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Double amputee still serves Corps as martial arts instructor
Throughout the annals of Marine Corps history, inspired quotations have framed the heroics of great Marines, transforming passing moments into epic legends to be forever retold and celebrated by the generations of warriors who follow.
Never to be forgotten is the rallying cry of Gunnery Sgt. Dan Daly at the Battle of Belleau Wood, France, on June 4, 1918: “Come on you sons of bitches! Do you want to live forever?”
Eternally remembered is the retort of Capt. Lloyd Williams three days earlier to a French officer at the suggestion that the Marines withdraw from an entrenched fighting position north of Lucy-le-Bocage, France: “Retreat? Hell! We just got here!”
And renown among all Leathernecks are the words of perhaps the most celebrated Marine, Lt. Gen Lewis B. “Chesty” Puller, at the Chosin Reservoir, Korea, in the Winter of 1950. Puller, then a colonel, learned Chinese forces had completely surrounded his 1st Marine Division, and reportedly told a journalist, “Now we can fire in any direction. The bastards won’t get away this time!”
So too will a contemporary Marine be remembered, not only for his extraordinary act of courage and composure under fire, but for a few plainly spoken words that captured the hearts of citizens and generals alike: “Sir, I couldn’t pass out. I was in charge.”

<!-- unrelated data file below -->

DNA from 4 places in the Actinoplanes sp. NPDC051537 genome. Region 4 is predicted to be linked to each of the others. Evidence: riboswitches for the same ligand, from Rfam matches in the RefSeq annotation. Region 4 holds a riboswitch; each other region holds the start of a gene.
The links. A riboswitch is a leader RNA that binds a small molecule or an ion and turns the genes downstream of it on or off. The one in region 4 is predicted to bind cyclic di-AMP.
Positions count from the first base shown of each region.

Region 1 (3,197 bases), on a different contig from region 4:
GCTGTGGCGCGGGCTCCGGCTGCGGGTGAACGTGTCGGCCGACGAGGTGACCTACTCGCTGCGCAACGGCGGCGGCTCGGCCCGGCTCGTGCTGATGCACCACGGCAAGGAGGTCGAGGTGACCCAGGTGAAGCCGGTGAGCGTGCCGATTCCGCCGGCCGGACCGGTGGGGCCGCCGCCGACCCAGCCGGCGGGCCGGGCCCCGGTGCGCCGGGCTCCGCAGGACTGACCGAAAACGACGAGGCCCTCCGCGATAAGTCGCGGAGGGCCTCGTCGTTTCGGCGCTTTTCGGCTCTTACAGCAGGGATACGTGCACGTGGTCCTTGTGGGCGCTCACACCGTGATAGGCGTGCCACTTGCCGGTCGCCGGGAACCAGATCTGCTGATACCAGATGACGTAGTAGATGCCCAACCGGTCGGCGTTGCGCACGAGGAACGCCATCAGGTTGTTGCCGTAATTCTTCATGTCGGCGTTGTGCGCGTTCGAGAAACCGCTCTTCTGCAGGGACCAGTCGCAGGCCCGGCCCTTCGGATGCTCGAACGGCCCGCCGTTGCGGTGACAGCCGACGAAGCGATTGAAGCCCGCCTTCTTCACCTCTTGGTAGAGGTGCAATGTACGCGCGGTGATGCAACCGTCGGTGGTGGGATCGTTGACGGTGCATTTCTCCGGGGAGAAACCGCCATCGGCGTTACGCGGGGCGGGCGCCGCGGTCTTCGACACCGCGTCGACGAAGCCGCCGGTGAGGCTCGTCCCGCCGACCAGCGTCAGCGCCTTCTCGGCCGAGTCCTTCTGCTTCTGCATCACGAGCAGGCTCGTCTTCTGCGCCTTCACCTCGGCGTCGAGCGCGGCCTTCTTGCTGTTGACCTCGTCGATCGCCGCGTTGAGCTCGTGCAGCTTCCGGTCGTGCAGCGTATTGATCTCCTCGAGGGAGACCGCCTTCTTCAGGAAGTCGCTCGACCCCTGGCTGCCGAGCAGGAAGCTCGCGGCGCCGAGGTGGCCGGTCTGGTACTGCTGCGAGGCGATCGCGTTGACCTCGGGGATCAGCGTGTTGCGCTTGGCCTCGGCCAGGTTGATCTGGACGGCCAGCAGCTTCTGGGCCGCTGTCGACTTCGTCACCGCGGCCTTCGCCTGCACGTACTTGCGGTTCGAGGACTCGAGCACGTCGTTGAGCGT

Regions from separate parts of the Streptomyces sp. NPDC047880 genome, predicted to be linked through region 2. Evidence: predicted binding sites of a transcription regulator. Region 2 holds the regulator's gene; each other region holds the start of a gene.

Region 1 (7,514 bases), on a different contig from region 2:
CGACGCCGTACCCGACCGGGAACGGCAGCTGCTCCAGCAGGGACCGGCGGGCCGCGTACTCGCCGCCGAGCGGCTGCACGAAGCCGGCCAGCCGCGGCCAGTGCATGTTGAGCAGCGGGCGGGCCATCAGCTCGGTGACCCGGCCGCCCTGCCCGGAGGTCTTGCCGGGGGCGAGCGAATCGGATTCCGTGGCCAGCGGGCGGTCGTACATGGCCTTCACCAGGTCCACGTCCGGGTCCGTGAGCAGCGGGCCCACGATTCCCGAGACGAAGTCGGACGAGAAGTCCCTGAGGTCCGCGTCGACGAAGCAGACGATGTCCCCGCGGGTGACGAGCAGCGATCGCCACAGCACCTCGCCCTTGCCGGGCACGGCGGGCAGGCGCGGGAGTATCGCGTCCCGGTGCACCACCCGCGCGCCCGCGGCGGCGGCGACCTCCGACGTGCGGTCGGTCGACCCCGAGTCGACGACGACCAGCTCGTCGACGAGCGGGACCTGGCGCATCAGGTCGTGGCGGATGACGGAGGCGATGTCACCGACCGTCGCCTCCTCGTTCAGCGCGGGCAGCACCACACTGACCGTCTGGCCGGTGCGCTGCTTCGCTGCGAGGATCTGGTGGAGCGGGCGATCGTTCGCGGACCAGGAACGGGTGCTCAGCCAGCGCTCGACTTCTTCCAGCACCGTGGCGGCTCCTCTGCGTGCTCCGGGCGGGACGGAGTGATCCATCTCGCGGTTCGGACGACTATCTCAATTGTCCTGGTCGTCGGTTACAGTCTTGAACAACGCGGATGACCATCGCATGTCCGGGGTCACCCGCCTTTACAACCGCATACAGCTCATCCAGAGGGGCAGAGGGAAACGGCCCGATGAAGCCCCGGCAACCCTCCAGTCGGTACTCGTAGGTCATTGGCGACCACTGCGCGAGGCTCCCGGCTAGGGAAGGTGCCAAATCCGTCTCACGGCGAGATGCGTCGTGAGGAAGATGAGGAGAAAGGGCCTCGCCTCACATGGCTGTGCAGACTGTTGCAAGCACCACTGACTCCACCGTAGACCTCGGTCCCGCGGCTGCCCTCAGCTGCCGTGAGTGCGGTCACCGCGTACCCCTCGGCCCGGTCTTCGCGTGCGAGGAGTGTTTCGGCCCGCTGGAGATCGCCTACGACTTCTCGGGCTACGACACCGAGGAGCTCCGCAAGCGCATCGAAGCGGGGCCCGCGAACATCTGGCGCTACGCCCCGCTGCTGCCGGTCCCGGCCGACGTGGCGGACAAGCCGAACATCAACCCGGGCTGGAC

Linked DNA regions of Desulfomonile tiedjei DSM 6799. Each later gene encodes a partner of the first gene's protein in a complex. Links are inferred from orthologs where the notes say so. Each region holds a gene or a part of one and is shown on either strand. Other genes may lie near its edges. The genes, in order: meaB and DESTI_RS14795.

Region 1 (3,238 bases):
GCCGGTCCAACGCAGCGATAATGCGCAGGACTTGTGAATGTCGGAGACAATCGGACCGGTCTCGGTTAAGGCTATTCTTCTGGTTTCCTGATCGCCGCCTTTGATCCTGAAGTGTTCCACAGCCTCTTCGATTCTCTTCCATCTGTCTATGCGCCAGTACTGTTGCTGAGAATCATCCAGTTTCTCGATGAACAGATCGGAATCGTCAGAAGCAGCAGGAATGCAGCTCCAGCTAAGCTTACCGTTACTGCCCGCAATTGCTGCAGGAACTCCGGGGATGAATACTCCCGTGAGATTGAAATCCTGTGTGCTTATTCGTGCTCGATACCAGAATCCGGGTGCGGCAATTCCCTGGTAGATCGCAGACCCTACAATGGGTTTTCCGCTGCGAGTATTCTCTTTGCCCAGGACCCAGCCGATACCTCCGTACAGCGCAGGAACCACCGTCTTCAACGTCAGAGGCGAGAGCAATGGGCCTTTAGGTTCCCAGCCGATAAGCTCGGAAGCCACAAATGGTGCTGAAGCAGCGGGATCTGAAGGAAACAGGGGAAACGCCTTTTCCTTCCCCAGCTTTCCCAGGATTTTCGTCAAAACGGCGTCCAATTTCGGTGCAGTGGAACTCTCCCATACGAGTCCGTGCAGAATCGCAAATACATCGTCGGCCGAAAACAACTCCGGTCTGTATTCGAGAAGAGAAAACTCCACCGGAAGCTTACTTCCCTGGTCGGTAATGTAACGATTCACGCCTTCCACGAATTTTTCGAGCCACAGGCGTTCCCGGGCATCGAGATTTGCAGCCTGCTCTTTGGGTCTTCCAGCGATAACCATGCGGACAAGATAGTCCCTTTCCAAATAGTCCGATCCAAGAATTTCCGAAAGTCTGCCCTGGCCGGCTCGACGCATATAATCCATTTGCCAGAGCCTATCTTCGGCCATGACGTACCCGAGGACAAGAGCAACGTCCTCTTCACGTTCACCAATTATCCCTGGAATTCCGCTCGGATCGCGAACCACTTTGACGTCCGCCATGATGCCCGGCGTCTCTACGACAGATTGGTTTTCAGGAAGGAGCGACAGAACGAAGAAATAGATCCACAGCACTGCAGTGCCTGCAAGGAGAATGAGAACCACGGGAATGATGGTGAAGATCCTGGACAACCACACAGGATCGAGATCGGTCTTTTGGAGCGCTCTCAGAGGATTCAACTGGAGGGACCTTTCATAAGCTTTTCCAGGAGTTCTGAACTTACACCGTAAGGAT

Spoken by then-Cpl. James Wright, these simple words epitomized the fighting spirit of the Marine NCO.
Wright, now a sergeant, was retelling the harrowing experience of how he lost both hands and suffered wounds to a leg in an insurgent ambush in Iraq from his hospital bed at Bethesda National Naval Medical Center. Sitting at his bedside was Major Gen. Thomas S. Jones, Training and Education Command commanding general, who was visiting wounded veterans at the hospital that day.
Jones listened to the young reconnaissance Marine explain how he continued to lead his Marines in returning fire and eventually out of the kill zone. Amazed, the general asked how he managed to keep from going into shock and passing out. Wright replied, “Sir, I couldn’t pass out. I was in charge.”
As a corporal, Wright was the assistant team leader with Company B, 1st Reconnaissance Battalion, 1st Marine Division, I Marine Expeditionary Force in Al Anbar Province, Iraq, when his patrol came under intense small arms, mortar and rocket propelled grenade fire in an insurgent ambush. Wright immediately took action, returning fire with his M-249 Squad Automatic Weapon, until an RPG hit his humvee.
The blast severed both of Wright’s hands and severely wounded his left leg. Incredibly, Wright maintained his composure, instructing his Marines to use a radio to call for help and to apply tourniquets to his wounds. Wright also directed his Marines to concentrate fire on enemy machine gun positions, assisting in the demise of 26 enemy fighters. For his actions, Wright was later presented the Bronze Star Medal with combat distinguishing device for valor.
Now facing a medical board that will likely end his career, Wright refuses to sit idly by.
The Marine was offered, and eagerly accepted, a job as a Marine Corps Martial Arts Program instructor at the Martial Arts Center of Excellence here for at least the next several months until he is medically retired from the Marine Corps.